Though Seattle is doing well compared to many other U.S. cities, it could still invest more to serve marginalized populations, including black residents and injection drug users.
Sure, there are physical and lifestyle changes that come along with an HIV diagnosis. But just as important is taking time to heal from trauma.
A young person confronts shame and silence to reclaim their sexuality, with or without their family's support.
Charles Sanchez tells his story of coming of age and coming out.
Growing up in his father's church, Joshua Stovall had a religious upbringing. But it wasn't until he became HIV-positive that he discovered the real meaning of faith.
"I hate this!" Charles Sanchez pouted, as he sat helplessly on the floor of his hospital room. "I feel so pathetic. Christ!" The nurse, Anthony, cooed comfortingly: "I know, honey. Just let it out, darlin'."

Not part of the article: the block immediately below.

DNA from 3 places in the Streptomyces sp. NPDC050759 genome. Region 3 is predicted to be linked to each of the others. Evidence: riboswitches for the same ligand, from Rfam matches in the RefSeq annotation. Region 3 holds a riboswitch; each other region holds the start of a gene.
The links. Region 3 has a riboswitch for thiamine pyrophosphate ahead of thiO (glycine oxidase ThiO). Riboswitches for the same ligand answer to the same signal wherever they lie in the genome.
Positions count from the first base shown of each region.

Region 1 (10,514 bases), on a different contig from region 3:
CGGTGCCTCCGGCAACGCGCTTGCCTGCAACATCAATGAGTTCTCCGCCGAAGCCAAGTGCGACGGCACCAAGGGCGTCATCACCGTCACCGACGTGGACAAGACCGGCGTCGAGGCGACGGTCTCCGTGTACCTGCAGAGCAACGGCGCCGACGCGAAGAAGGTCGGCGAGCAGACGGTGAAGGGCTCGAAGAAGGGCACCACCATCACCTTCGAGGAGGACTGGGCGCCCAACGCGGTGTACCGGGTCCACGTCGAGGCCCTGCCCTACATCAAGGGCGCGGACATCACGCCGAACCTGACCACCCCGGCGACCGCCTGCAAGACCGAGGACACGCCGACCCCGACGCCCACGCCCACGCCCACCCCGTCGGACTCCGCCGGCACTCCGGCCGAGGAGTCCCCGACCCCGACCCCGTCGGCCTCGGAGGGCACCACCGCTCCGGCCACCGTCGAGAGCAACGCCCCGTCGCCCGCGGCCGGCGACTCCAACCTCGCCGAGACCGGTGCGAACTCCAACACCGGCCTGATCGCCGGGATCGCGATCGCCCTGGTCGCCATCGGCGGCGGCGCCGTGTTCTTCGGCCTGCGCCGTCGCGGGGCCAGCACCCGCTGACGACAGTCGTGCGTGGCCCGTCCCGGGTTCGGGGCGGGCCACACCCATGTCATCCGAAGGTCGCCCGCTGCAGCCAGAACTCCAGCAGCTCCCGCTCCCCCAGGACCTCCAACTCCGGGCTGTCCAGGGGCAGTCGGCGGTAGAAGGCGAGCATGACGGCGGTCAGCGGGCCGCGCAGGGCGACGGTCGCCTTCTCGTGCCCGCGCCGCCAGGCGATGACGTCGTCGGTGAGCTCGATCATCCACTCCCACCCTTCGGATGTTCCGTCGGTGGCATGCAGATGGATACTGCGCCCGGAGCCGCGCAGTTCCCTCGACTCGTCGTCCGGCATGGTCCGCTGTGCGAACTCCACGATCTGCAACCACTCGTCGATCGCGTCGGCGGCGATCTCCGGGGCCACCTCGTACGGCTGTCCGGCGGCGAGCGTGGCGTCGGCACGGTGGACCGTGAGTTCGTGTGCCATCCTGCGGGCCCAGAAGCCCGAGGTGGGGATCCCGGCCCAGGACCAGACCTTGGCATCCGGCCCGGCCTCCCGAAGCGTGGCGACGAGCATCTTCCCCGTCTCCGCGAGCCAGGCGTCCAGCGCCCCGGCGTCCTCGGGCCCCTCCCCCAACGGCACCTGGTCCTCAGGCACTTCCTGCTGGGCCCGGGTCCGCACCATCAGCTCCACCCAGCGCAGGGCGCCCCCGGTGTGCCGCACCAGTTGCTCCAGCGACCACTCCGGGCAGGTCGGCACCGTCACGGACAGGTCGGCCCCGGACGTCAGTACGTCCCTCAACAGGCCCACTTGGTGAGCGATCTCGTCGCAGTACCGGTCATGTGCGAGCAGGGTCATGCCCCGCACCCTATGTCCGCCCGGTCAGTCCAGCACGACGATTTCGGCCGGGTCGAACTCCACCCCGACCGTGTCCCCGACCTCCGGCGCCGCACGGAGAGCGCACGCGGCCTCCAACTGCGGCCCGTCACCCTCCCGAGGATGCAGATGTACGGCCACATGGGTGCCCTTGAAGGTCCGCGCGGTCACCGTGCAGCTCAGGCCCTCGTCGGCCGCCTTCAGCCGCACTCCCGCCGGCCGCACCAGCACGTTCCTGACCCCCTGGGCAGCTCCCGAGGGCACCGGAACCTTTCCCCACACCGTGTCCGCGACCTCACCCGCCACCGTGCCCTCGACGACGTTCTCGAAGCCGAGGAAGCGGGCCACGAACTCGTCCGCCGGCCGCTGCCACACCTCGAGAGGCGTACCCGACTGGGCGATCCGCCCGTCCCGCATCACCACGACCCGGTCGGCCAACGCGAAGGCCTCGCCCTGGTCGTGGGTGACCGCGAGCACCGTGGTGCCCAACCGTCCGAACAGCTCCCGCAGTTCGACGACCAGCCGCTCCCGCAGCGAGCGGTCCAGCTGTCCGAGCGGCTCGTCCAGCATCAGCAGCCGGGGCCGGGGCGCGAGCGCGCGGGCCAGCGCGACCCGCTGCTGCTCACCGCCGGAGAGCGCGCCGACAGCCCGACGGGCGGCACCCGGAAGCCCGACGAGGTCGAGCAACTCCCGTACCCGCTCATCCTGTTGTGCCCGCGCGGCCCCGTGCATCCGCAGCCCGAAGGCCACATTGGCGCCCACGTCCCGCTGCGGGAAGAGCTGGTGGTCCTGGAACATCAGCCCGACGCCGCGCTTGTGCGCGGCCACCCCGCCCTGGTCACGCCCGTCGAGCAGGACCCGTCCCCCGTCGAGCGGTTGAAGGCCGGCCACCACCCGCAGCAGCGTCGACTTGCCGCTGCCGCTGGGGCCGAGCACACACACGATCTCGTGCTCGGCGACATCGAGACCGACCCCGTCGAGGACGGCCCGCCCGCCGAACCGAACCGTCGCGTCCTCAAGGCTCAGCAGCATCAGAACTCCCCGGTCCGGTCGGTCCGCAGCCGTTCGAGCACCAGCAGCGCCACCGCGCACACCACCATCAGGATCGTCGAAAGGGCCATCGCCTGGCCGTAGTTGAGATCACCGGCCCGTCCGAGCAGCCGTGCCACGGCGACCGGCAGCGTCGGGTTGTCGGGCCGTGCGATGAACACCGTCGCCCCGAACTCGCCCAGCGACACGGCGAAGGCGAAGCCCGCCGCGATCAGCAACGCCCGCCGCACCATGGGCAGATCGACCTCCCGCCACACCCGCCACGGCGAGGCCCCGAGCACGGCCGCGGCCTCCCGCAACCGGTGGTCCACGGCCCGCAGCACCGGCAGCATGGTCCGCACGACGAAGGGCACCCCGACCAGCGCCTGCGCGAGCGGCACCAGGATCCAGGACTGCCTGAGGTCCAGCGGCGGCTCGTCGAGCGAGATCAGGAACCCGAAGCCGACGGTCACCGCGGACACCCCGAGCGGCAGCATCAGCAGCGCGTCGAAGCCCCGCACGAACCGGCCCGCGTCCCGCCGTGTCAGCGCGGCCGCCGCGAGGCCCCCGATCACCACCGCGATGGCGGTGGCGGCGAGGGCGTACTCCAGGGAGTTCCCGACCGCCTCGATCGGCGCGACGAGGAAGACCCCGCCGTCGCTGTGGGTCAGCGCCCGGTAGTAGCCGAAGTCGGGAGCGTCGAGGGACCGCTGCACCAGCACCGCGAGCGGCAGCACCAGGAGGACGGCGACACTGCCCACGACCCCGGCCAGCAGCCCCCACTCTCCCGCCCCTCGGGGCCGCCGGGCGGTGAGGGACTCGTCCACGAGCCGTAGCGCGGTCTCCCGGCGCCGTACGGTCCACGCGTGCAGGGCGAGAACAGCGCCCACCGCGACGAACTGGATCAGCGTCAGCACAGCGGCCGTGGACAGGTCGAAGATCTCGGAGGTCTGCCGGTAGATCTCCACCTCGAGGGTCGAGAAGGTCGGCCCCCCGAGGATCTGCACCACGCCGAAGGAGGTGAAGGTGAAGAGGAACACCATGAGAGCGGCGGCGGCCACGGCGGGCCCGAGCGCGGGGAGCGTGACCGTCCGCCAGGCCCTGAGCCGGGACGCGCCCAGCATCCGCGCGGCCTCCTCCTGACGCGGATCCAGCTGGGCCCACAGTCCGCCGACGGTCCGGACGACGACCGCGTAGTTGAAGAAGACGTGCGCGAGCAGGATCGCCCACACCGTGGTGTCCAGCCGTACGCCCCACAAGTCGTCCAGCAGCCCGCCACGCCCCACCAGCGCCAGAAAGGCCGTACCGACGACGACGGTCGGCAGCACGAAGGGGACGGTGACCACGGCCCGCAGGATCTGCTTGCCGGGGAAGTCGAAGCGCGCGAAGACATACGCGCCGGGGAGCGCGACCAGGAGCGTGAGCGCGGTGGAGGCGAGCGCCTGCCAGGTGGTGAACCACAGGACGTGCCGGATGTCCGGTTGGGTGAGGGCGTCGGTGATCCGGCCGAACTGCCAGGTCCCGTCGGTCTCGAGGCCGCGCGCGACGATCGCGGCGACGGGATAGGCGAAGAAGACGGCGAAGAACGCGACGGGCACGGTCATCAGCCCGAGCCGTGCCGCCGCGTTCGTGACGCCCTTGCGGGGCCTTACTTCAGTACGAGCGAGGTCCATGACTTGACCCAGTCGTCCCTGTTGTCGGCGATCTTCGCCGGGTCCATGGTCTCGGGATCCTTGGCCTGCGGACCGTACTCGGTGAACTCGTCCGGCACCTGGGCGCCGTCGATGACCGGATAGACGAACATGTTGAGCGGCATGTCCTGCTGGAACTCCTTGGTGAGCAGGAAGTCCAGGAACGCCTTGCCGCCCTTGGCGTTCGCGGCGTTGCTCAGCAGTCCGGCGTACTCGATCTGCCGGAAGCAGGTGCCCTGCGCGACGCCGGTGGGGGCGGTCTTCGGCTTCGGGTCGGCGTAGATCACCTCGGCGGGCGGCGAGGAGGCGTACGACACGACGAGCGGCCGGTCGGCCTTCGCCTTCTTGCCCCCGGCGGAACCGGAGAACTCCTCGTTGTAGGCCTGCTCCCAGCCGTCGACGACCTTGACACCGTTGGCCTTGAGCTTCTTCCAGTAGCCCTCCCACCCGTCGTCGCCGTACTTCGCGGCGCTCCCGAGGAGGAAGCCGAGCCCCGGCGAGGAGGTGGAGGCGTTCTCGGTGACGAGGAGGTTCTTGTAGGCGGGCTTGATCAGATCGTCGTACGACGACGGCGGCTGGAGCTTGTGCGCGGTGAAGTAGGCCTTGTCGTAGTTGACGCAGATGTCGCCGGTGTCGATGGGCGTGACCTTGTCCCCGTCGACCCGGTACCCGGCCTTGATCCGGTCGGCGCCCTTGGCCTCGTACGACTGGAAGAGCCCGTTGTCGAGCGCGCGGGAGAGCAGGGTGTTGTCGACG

"This is spiritual work, and I feel as if I am spiritually guided," explains Shabazz-El of the U.S. Positive Women's Network (PWN). "My story is one where God has purposely placed people in my life."
High school sweeties, Andy and Christy James, reconnected after 30 years, set an example for the faith-based community as they ride in memory of a friend lost to AIDS.
"[T]here are some denominations, some pastors, some Christians who use the Bible as a lethal weapon against LGBTQ and people living with HIV. Some folks use the Bible to tear you down."
The topic of HIV prevention is a controversial one in many faith communities, and the local churches in the New York City Borough of Queens are no different. "We go to 10 churches in order to recruit one or two," explains Nathaly Rubio-Torio, co-foun...